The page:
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OLDWICK, N.J.--Fifteen property/casualty insurers became financially impaired in 2006 despite the industry's record-breaking results last year, according to a study by Oldwick, N.J.-based A.M. Best Co. Inc.
But the impairment rate of 1-in-233 companies was half the historical rate for the past 38 years, according to the report, "15 Property/casualty Insurers Identified as Impaired for 2006."
Best designates an insurer as financially impaired as of the first official regulatory action taken by an insurance department, which can include supervision, rehabilitation or liquidation, among other actions.
Two-thirds of the impaired companies were members of either Tampa, Fla.-based Poe Financial Group or Birmingham, Ala.-based Vesta Insurance Group, according to Best. Another property/casualty insurer, Maitland, Fla.-based Vanguard Fire & Casualty Co., was identified as impaired this year.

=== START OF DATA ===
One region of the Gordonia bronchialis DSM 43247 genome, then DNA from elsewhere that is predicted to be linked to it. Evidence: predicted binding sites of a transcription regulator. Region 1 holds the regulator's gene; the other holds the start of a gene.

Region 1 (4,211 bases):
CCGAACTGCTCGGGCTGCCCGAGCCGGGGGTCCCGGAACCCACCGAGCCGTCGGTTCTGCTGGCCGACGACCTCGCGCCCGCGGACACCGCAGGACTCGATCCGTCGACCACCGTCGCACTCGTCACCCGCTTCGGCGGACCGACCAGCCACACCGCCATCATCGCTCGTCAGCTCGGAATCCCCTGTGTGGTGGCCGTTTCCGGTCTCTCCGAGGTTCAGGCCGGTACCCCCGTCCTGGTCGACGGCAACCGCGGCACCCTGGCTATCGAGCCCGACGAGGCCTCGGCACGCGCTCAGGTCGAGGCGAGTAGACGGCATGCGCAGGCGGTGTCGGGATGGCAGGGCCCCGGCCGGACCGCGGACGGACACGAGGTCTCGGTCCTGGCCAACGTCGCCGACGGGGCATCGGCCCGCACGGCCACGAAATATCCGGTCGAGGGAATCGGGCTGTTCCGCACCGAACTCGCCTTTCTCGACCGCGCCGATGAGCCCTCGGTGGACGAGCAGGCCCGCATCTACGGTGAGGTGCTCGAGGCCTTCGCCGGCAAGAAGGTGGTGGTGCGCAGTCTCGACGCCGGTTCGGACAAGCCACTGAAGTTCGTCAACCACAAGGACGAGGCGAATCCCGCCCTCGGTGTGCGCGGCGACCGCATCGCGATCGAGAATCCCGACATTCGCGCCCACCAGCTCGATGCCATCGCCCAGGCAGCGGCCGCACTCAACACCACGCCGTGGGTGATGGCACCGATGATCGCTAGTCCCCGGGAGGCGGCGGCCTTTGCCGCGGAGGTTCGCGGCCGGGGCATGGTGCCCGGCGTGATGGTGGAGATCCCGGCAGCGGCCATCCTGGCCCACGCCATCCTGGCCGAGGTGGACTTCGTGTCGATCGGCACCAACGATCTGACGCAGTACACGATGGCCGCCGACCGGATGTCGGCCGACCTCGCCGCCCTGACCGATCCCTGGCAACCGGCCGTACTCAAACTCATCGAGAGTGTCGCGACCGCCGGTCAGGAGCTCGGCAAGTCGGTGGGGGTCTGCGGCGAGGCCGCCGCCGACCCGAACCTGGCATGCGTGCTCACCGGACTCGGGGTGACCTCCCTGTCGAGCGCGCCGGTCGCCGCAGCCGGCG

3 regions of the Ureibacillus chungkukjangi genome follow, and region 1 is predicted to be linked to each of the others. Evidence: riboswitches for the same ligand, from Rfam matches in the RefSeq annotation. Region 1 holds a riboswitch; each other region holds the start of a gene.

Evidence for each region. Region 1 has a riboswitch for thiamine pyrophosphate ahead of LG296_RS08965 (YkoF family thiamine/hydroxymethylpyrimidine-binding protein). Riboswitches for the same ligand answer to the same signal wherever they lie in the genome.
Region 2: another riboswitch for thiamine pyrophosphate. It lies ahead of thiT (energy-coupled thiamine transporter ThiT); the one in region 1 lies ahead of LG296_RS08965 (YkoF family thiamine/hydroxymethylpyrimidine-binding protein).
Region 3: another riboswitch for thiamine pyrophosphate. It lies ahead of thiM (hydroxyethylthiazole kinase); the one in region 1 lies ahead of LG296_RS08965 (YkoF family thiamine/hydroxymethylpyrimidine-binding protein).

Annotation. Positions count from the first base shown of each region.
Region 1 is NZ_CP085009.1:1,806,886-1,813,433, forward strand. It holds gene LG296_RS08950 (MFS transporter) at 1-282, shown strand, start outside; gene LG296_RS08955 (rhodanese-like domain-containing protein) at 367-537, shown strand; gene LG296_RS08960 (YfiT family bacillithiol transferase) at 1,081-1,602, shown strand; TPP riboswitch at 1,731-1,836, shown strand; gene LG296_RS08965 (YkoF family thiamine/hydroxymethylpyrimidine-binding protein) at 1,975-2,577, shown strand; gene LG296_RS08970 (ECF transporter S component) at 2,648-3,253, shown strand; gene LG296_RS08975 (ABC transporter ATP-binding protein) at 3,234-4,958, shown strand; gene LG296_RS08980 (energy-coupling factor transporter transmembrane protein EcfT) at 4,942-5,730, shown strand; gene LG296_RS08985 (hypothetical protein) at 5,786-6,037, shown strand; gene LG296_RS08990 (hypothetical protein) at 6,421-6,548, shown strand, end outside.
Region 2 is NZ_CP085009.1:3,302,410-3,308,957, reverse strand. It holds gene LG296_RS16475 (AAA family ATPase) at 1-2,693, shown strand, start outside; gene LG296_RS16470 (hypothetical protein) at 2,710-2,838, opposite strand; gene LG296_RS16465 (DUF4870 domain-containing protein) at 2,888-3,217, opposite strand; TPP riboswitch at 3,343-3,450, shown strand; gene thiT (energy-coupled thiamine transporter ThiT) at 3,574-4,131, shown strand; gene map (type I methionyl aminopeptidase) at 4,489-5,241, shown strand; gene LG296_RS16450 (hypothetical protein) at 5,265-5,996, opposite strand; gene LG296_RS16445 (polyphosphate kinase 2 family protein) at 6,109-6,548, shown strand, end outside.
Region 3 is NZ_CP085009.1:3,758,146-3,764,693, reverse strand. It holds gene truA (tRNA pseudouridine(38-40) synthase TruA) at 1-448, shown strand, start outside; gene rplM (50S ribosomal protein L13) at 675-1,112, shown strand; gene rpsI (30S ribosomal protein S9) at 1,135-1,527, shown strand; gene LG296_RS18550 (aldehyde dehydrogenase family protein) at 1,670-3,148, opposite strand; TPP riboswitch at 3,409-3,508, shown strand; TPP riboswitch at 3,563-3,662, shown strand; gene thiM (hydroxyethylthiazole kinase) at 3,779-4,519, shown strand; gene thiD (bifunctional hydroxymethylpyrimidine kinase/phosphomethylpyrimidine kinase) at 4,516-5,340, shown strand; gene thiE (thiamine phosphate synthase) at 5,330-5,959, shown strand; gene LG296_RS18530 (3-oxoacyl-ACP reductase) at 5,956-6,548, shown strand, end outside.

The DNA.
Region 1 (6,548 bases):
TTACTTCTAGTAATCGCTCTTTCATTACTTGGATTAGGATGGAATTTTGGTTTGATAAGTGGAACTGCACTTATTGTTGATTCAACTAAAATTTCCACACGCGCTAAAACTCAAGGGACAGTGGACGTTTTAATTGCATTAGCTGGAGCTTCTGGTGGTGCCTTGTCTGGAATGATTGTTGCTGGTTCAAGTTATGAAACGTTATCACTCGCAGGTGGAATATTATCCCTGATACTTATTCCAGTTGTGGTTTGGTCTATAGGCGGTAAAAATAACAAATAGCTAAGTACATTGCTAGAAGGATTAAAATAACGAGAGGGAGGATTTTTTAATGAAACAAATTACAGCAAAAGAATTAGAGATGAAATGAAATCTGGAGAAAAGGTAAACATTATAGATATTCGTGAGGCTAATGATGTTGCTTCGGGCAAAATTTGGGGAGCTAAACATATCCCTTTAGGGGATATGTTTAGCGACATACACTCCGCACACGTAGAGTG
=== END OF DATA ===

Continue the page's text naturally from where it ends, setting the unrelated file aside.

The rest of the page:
The report said severe hurricane losses in 2004 and 2005 were the leading cause of impairments for most of the financially impaired companies in 2006.
The overall drop in impairments "has been due primarily to the industry's improved capitalization, which kept most companies from getting into trouble after the hurricanes," said the report.
"Insurers have been reaping the benefits of price adequacy in casualty lines; significant rate increases in past years in the property business; and better underwriting discipline and efficiency gains from years of technological investment," the report said.
In addition, only two life/health insurers became impaired in 2006, according to another Best study, "Two Life/Health Insurance Impairments Identified for 2006; Trends Still Favorable." They were Oklahoma City-based Security General Life Insurance Co., and another company under confidential supervision that was not identified. This represented a new low in the 31 years of Best's life/health impairment studies.